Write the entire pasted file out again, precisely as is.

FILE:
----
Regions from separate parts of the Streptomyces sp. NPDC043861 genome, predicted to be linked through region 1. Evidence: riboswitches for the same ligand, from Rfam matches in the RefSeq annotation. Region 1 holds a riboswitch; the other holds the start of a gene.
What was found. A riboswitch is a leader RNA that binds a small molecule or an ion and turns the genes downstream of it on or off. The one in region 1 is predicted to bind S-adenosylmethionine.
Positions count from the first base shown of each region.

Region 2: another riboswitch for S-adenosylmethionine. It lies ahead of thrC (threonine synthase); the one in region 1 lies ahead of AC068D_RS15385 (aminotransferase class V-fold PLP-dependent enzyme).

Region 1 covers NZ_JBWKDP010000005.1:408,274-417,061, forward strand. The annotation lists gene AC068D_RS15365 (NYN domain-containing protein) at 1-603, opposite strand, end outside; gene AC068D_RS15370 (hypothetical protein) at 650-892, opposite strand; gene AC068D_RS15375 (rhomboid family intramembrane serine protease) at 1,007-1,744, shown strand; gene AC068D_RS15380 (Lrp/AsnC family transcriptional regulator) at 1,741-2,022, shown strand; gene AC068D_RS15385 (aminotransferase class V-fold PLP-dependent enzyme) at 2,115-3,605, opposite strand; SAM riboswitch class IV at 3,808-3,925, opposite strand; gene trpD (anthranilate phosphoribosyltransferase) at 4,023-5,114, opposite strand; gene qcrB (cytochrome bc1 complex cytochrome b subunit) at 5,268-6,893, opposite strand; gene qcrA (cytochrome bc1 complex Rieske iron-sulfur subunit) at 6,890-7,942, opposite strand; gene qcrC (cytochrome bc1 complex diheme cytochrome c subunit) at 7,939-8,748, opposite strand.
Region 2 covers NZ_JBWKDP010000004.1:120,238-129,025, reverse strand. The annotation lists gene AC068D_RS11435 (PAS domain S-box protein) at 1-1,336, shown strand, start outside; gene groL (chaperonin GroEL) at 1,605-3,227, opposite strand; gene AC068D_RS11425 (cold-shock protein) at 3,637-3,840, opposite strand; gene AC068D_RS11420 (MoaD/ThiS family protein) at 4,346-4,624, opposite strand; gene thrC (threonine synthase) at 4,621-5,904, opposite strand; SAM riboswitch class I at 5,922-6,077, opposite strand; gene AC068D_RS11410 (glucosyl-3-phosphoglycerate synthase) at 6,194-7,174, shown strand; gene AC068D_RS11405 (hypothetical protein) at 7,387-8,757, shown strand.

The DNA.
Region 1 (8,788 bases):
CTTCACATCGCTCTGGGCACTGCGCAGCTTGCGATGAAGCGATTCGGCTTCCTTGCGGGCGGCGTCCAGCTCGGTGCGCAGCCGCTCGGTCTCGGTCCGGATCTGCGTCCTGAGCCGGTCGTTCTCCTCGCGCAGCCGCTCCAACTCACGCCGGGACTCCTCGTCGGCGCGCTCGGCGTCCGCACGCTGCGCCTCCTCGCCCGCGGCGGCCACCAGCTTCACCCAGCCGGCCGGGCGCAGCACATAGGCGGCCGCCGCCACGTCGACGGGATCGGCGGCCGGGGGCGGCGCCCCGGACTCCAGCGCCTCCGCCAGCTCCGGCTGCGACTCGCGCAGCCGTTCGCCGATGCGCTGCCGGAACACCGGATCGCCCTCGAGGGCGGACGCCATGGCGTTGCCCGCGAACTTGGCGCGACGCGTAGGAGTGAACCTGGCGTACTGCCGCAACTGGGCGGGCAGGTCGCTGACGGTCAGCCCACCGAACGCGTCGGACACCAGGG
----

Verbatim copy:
Regions from separate parts of the Streptomyces sp. NPDC043861 genome, predicted to be linked through region 1. Evidence: riboswitches for the same ligand, from Rfam matches in the RefSeq annotation. Region 1 holds a riboswitch; the other holds the start of a gene.
What was found. A riboswitch is a leader RNA that binds a small molecule or an ion and turns the genes downstream of it on or off. The one in region 1 is predicted to bind S-adenosylmethionine.
Positions count from the first base shown of each region.

Region 2: another riboswitch for S-adenosylmethionine. It lies ahead of thrC (threonine synthase); the one in region 1 lies ahead of AC068D_RS15385 (aminotransferase class V-fold PLP-dependent enzyme).

Region 1 covers NZ_JBWKDP010000005.1:408,274-417,061, forward strand. The annotation lists gene AC068D_RS15365 (NYN domain-containing protein) at 1-603, opposite strand, end outside; gene AC068D_RS15370 (hypothetical protein) at 650-892, opposite strand; gene AC068D_RS15375 (rhomboid family intramembrane serine protease) at 1,007-1,744, shown strand; gene AC068D_RS15380 (Lrp/AsnC family transcriptional regulator) at 1,741-2,022, shown strand; gene AC068D_RS15385 (aminotransferase class V-fold PLP-dependent enzyme) at 2,115-3,605, opposite strand; SAM riboswitch class IV at 3,808-3,925, opposite strand; gene trpD (anthranilate phosphoribosyltransferase) at 4,023-5,114, opposite strand; gene qcrB (cytochrome bc1 complex cytochrome b subunit) at 5,268-6,893, opposite strand; gene qcrA (cytochrome bc1 complex Rieske iron-sulfur subunit) at 6,890-7,942, opposite strand; gene qcrC (cytochrome bc1 complex diheme cytochrome c subunit) at 7,939-8,748, opposite strand.
Region 2 covers NZ_JBWKDP010000004.1:120,238-129,025, reverse strand. The annotation lists gene AC068D_RS11435 (PAS domain S-box protein) at 1-1,336, shown strand, start outside; gene groL (chaperonin GroEL) at 1,605-3,227, opposite strand; gene AC068D_RS11425 (cold-shock protein) at 3,637-3,840, opposite strand; gene AC068D_RS11420 (MoaD/ThiS family protein) at 4,346-4,624, opposite strand; gene thrC (threonine synthase) at 4,621-5,904, opposite strand; SAM riboswitch class I at 5,922-6,077, opposite strand; gene AC068D_RS11410 (glucosyl-3-phosphoglycerate synthase) at 6,194-7,174, shown strand; gene AC068D_RS11405 (hypothetical protein) at 7,387-8,757, shown strand.

The DNA.
Region 1 (8,788 bases):
CTTCACATCGCTCTGGGCACTGCGCAGCTTGCGATGAAGCGATTCGGCTTCCTTGCGGGCGGCGTCCAGCTCGGTGCGCAGCCGCTCGGTCTCGGTCCGGATCTGCGTCCTGAGCCGGTCGTTCTCCTCGCGCAGCCGCTCCAACTCACGCCGGGACTCCTCGTCGGCGCGCTCGGCGTCCGCACGCTGCGCCTCCTCGCCCGCGGCGGCCACCAGCTTCACCCAGCCGGCCGGGCGCAGCACATAGGCGGCCGCCGCCACGTCGACGGGATCGGCGGCCGGGGGCGGCGCCCCGGACTCCAGCGCCTCCGCCAGCTCCGGCTGCGACTCGCGCAGCCGTTCGCCGATGCGCTGCCGGAACACCGGATCGCCCTCGAGGGCGGACGCCATGGCGTTGCCCGCGAACTTGGCGCGACGCGTAGGAGTGAACCTGGCGTACTGCCGCAACTGGGCGGGCAGGTCGCTGACGGTCAGCCCACCGAACGCGTCGGACACCAGGG